from The American Heritage® Dictionary of the English Language, 4th Edition

  • n. A dish served as an accompaniment to the main course.

from Wiktionary, Creative Commons Attribution/Share-Alike License

  • n. A serving of food meant as an accompanying dish.

from the GNU version of the Collaborative International Dictionary of English

  • adj. one of the dishes subordinate to the main course.

from The Century Dictionary and Cyclopedia

  • n. A dish considered as subordinate, and not the principal one of the service or course; hence, any dish made somewhat elaborate with flavorings and sauce, as distinguished from a joint, pair of fowls, or other substantial dish.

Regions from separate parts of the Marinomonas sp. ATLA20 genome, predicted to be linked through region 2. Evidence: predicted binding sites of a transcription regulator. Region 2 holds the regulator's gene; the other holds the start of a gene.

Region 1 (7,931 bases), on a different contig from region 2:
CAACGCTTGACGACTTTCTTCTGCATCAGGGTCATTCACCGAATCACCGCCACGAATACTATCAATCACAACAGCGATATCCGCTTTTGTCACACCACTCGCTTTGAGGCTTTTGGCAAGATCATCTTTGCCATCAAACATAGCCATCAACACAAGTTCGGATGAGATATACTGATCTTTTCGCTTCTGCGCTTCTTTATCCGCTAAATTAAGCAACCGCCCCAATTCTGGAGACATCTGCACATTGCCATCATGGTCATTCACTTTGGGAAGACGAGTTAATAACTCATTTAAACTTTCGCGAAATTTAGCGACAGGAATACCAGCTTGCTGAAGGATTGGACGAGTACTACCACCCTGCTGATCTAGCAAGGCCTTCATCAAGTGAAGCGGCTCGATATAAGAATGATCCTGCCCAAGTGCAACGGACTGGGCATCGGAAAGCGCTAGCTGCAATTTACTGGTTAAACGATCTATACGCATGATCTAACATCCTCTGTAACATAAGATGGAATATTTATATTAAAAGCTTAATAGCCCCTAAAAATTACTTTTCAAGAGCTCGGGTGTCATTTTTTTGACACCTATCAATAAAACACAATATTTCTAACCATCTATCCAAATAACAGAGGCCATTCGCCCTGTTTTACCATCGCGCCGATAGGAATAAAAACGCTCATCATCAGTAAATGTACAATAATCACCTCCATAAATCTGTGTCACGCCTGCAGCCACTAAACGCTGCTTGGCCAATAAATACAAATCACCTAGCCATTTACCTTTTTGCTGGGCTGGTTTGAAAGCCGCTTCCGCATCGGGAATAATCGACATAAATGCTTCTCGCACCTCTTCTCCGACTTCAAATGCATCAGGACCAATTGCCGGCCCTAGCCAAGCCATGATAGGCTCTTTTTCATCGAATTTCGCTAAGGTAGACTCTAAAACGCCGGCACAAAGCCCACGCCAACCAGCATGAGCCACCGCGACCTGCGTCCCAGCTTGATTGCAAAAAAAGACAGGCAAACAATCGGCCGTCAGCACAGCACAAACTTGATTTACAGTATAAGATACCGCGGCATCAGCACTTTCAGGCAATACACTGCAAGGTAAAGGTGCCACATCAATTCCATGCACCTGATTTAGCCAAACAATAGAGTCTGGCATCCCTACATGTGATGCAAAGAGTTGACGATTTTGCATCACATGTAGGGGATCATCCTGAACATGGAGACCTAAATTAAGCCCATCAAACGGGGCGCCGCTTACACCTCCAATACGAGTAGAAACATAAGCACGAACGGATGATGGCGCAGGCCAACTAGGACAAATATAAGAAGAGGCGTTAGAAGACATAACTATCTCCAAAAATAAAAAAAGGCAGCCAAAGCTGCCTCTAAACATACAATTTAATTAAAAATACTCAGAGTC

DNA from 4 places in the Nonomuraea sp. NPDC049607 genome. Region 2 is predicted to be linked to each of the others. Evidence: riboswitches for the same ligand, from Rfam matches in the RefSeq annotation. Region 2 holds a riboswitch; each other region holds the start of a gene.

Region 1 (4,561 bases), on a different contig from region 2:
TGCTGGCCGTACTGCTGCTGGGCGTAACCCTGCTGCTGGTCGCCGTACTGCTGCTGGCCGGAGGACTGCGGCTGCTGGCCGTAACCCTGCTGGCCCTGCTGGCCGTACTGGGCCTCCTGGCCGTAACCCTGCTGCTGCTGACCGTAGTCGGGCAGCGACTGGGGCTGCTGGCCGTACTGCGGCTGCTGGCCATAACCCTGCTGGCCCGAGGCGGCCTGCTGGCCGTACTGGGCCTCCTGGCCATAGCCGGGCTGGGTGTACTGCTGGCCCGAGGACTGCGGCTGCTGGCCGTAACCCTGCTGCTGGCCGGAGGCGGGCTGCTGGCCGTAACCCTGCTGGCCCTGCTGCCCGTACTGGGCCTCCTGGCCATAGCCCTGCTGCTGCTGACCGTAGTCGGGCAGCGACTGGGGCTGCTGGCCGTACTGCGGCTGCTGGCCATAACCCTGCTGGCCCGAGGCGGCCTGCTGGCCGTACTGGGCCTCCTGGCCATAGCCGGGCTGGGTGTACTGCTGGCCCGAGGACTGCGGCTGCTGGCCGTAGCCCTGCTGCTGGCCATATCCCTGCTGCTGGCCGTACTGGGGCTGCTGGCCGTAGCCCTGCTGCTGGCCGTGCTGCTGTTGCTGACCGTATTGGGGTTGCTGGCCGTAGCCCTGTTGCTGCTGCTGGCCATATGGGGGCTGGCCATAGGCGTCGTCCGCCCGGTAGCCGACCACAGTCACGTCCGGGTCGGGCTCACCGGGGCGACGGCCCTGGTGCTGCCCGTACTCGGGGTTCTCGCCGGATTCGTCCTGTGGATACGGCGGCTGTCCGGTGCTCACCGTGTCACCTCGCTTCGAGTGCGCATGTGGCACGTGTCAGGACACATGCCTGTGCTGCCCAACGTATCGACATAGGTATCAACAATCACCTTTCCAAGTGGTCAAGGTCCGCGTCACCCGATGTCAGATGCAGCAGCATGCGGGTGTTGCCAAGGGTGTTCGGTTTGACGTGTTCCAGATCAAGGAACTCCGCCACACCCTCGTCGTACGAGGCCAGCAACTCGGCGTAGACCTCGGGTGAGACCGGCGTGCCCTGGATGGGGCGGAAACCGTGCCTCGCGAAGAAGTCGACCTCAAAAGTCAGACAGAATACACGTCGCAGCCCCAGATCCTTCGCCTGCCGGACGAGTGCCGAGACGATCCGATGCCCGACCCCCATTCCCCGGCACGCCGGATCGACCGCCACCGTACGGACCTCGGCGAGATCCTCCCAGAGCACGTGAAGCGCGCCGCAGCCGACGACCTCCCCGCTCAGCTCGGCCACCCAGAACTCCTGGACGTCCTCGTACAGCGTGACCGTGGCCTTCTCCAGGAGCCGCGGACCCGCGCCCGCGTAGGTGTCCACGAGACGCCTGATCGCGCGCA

from WordNet 3.0 Copyright 2006 by Princeton University. All rights reserved.

  • n. a dish that is served with, but is subordinate to, a main course


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    Sorry, no example sentences found.


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  • "These dishes were also called the sides, because they lined the sides of the table, as opposed to the ends and the center. Two sides and four kickshaws were considered adequate for four to six people."

    —Susan Williams, Savory Suppers and Fashionable Feasts: Dining in Victorian America (New York: Pantheon Books, 1985), 176

    May 3, 2010